By Dr John Sydenham
The omicron variant of COVID shows that the virus will be a serious threat to older people and those with health problems for the foreseeable future. Omicron also shows that COVID will threaten to overwhelm the NHS with every new mutation. Although these facts are now clear the NHS is still operating in the hope that COVID will eventually be beaten but this is increasingly unlikely.
We are getting new waves of COVID every four months or so. The virus is rapidly mutating so this trend of new waves every few months is likely to continue.
If we want to be free of COVID restrictions there are three adjustments that must be made. The first is that the speed of producing vaccines for new variants needs to be increased. The second is that COVID vaccines should be available at pharmacies and GP Surgeries like flu vaccines. The third is that the NHS will need to develop new infrastructure to deal with COVID and speedily adopt new drugs and boosters.
Pfizer is predicting a 4 month development time for a COVID Omicron vaccine. This means that pharmaceutical companies will almost certainly be able to cut the production time for new COVID vaccines to under 3 months over the next couple of years. As these "variant" vaccines are produced the at-risk population should be able to organize their own vaccinations as they do for flu. The residual protection from previous vaccines, including boosters and new drugs, will be needed to make this a feasible approach. New drugs such as Astra Zeneca's AZD7442 (Evusheld), Pfizer's Paxlovid and others mean that there are now effective treatments for those seriously affected or hospitalised by COVID. These are reducing risk of death from COVID to acceptable levels and mean that from January 2022 lock downs and other public health control measures will not be the best approach to dealing with COVID. COVID wings and new medicines will be sufficient.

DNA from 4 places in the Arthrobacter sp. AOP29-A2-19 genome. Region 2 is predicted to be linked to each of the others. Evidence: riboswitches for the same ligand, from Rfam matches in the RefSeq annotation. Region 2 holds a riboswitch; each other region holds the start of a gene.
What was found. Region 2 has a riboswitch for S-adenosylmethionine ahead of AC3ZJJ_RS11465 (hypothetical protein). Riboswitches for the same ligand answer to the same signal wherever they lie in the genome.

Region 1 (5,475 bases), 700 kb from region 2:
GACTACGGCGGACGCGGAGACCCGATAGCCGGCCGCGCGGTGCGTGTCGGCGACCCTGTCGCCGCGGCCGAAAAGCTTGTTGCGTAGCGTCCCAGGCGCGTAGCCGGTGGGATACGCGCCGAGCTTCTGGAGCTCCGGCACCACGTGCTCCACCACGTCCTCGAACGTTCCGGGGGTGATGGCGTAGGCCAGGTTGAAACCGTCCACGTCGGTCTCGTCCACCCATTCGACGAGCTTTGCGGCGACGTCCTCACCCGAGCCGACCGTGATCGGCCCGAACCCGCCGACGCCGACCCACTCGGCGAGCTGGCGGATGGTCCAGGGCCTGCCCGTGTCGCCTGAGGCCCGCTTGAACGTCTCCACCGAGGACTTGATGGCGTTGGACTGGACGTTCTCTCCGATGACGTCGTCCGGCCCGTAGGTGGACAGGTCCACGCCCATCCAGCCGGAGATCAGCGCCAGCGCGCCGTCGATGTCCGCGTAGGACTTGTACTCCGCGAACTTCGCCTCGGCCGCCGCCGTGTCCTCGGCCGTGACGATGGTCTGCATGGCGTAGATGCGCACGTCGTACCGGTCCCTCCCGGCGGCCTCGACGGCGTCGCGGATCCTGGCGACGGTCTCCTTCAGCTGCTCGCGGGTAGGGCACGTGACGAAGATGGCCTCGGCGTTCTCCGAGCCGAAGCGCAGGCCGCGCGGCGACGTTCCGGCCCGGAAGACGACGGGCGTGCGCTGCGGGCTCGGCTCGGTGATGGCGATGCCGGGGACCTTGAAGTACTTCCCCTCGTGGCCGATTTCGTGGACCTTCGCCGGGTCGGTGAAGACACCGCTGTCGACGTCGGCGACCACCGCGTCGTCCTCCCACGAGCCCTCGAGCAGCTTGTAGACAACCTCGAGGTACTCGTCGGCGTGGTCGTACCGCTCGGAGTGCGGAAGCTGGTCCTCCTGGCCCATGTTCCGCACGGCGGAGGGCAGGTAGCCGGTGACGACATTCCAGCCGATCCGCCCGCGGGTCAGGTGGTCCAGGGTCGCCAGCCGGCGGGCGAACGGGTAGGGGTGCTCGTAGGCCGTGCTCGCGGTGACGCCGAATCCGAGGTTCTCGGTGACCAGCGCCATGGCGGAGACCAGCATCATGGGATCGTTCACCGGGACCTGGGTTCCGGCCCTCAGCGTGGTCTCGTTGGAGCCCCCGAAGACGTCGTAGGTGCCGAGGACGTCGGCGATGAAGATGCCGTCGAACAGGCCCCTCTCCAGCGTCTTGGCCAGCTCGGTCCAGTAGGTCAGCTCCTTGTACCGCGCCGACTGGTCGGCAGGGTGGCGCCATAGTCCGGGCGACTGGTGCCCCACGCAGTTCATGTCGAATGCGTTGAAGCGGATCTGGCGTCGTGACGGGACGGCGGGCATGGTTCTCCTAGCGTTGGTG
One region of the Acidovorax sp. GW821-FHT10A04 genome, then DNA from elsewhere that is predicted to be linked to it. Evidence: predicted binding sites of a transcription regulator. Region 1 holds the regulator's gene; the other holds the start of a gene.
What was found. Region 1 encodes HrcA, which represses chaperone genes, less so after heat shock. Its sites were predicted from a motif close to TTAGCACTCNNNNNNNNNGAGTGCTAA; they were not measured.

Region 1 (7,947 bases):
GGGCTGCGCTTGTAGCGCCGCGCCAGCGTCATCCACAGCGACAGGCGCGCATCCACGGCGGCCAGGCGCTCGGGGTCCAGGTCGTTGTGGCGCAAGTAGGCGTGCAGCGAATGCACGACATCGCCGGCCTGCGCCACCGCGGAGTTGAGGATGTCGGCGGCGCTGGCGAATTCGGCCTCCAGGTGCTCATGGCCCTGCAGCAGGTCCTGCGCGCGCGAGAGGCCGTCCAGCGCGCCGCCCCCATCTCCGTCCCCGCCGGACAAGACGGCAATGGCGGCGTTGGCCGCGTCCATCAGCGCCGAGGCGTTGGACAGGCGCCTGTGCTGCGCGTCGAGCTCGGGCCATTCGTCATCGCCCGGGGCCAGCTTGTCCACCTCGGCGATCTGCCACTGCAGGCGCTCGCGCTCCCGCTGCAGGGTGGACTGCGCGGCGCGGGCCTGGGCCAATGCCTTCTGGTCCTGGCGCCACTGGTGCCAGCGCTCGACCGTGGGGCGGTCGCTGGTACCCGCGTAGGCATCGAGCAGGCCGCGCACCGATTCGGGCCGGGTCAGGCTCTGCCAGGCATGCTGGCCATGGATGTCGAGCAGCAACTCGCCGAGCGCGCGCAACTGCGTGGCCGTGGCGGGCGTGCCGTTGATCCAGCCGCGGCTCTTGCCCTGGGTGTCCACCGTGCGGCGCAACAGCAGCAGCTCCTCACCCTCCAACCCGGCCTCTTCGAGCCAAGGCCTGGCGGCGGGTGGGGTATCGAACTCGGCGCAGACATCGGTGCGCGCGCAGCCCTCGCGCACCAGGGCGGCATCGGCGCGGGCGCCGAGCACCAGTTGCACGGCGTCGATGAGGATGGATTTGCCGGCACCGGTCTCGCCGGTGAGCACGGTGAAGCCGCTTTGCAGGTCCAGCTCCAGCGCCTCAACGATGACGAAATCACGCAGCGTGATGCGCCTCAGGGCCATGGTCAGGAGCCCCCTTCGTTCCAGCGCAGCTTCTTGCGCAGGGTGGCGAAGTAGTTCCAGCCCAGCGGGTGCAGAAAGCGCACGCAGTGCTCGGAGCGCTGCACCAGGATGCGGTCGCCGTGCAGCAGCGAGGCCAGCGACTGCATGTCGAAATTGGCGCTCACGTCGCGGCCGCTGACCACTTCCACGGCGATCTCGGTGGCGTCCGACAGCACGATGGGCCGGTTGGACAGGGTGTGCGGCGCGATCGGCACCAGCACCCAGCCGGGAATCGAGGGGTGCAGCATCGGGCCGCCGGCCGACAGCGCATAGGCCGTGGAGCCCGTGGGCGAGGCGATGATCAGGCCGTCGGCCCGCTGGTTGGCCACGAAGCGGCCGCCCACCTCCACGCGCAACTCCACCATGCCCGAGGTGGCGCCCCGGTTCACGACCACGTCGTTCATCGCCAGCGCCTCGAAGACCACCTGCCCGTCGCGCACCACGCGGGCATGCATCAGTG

The possibility of sudden waves of COVID that have partially escaped from control by vaccines means that NHS hospitals will need overflow capacity. The overflow capacity would consist of buildings that have special facilities for treating COVID and would act as "COVID isolation wings". Ideally these would be physically separate from the hospital. COVID creates huge pressure on hospitals because COVID patients need more space:
"Nearly half the general hospital beds previously reported as “unoccupied” by the NHS are not in fact available for non-covid patients, due to infection control measures" (HSJ Analysis)
This problem of COVID patients reducing bed availablity would be solved by COVID wings. The principle design consideration for the COVID wings would be that they can be mothballed for months or even years without decaying. If, by some good fortune a drug that cures COVID is invented in the next 10 years the COVID wings would be converted to ordinary wards.
The NHS will also need to carry an excess of workers between COVID waves so that it can staff the COVID wings. This will make the NHS more expensive but should greatly improve NHS performance when COVID is quiescent. The poor retention of staff in the NHS is largely due to understaffing and bad management so if the NHS has an excess of staff who are managed well it will solve its staff retention problems. (See The State of Medical Education and Practice in the UK.)
If we are to re-open our societies we will have to accept about 40,000 - 50,000 COVID deaths a year in the UK. This is perhaps 30% higher than the death rate for flu in a normal year but is the price that will have to be paid for life to return to normal. And life must return to normal.
Eventually a drug or universal vaccine that cures COVID will be
developed but we should not wait for this to happen before re-opening
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